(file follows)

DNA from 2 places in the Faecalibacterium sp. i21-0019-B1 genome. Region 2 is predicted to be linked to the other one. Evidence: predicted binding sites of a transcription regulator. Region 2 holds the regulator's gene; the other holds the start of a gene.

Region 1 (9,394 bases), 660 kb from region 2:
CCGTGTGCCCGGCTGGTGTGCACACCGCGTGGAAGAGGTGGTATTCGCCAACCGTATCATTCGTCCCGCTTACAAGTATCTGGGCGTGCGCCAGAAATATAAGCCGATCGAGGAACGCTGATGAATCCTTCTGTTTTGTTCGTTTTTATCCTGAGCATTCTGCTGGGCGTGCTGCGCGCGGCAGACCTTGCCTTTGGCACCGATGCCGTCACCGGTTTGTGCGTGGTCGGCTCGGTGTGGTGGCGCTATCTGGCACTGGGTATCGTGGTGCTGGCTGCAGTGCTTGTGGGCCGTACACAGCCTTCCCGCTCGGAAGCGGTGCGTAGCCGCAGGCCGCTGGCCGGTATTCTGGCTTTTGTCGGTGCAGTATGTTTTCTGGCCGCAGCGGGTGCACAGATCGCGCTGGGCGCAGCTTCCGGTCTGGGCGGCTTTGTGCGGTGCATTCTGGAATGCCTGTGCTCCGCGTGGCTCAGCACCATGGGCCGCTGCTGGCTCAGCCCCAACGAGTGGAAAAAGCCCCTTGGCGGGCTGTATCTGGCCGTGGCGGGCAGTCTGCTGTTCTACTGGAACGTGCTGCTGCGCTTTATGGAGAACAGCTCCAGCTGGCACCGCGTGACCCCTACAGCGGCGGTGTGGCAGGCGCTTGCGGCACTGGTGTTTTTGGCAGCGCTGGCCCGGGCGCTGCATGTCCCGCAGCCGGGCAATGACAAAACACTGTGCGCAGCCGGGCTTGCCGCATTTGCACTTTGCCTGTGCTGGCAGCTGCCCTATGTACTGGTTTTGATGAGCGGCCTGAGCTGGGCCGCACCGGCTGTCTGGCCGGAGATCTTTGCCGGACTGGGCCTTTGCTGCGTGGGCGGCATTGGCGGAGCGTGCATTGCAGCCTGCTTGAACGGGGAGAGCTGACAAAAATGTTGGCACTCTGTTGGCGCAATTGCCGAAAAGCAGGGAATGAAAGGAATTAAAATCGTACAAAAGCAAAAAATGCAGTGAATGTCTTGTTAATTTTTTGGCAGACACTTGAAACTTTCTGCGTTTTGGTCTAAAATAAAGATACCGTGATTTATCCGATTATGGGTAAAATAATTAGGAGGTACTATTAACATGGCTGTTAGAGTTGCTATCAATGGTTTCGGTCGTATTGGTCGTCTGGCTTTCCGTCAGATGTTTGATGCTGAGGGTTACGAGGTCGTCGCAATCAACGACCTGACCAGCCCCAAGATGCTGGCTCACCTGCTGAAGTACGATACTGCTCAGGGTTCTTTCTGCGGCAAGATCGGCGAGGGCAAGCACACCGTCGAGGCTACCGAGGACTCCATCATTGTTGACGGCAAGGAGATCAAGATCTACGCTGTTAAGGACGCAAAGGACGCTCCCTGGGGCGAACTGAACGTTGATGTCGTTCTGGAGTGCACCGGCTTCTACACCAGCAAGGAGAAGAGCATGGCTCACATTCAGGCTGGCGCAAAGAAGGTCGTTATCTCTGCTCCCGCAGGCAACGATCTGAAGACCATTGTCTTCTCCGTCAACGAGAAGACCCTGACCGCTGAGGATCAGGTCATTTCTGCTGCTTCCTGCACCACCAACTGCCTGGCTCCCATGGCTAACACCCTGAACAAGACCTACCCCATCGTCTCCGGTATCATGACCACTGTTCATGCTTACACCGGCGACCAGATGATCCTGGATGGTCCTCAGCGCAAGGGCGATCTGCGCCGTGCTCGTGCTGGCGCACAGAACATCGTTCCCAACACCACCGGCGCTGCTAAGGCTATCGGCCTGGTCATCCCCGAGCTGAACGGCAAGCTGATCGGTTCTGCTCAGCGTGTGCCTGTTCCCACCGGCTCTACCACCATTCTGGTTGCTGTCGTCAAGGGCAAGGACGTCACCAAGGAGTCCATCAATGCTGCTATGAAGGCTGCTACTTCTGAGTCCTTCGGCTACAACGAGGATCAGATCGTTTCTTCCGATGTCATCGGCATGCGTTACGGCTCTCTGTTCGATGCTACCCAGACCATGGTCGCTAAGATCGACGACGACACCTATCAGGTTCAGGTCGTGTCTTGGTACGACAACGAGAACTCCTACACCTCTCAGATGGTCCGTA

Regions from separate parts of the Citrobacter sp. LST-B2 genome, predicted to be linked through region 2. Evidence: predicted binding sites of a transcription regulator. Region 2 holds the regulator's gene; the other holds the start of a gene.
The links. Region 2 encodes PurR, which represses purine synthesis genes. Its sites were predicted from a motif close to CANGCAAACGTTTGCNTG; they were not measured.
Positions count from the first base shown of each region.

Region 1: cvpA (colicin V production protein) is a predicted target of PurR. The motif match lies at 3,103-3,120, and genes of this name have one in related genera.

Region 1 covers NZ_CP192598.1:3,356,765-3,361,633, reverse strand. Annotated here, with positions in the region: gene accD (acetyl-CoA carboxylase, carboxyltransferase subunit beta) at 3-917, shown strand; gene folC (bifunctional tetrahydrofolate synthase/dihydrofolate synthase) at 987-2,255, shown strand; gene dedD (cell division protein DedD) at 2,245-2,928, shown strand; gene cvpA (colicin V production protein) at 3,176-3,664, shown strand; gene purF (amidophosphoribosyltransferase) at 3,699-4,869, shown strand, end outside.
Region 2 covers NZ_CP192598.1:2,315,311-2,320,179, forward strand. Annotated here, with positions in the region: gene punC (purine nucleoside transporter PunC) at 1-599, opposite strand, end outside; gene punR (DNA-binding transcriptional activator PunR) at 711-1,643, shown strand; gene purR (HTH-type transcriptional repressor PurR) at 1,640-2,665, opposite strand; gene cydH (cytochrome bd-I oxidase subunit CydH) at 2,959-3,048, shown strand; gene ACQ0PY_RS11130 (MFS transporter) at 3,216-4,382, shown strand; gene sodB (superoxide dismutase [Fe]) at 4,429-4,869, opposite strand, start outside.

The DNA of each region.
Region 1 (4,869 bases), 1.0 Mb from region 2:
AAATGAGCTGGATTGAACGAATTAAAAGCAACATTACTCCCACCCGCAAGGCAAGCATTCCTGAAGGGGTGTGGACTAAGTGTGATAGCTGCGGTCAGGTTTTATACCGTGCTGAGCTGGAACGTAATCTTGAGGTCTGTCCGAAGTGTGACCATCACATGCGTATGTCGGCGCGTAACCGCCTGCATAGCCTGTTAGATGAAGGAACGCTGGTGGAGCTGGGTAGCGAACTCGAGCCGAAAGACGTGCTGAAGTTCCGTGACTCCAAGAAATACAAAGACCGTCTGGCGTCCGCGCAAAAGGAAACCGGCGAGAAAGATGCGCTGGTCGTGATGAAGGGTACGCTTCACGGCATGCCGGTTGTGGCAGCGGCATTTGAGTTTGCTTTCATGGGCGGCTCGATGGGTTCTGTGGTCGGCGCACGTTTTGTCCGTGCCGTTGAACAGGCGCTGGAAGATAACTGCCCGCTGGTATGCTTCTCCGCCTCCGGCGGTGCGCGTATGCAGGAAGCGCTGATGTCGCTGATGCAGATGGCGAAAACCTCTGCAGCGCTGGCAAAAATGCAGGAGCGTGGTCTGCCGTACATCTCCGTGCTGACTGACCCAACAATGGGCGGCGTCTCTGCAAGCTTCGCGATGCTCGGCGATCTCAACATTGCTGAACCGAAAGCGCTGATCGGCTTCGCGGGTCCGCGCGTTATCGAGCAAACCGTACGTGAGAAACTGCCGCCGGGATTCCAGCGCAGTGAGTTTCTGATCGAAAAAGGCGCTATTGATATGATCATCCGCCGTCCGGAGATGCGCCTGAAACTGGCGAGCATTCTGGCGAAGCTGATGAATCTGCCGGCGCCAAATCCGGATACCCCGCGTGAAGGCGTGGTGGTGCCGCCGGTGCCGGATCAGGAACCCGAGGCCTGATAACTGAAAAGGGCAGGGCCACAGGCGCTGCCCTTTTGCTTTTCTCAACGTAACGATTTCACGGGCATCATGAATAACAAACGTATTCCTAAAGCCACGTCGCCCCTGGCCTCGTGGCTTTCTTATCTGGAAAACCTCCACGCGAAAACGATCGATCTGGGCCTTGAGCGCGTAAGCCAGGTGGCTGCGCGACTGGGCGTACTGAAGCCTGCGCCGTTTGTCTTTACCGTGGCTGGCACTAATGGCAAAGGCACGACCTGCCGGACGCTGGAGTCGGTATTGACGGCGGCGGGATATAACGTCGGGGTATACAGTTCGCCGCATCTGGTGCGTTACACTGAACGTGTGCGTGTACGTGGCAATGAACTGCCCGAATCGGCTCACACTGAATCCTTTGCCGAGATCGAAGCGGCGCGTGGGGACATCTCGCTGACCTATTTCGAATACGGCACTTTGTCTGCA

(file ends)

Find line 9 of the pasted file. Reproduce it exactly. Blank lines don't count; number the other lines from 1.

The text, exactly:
Region 2 covers NZ_CP192598.1:2,315,311-2,320,179, forward strand. Annotated here, with positions in the region: gene punC (purine nucleoside transporter PunC) at 1-599, opposite strand, end outside; gene punR (DNA-binding transcriptional activator PunR) at 711-1,643, shown strand; gene purR (HTH-type transcriptional repressor PurR) at 1,640-2,665, opposite strand; gene cydH (cytochrome bd-I oxidase subunit CydH) at 2,959-3,048, shown strand; gene ACQ0PY_RS11130 (MFS transporter) at 3,216-4,382, shown strand; gene sodB (superoxide dismutase [Fe]) at 4,429-4,869, opposite strand, start outside.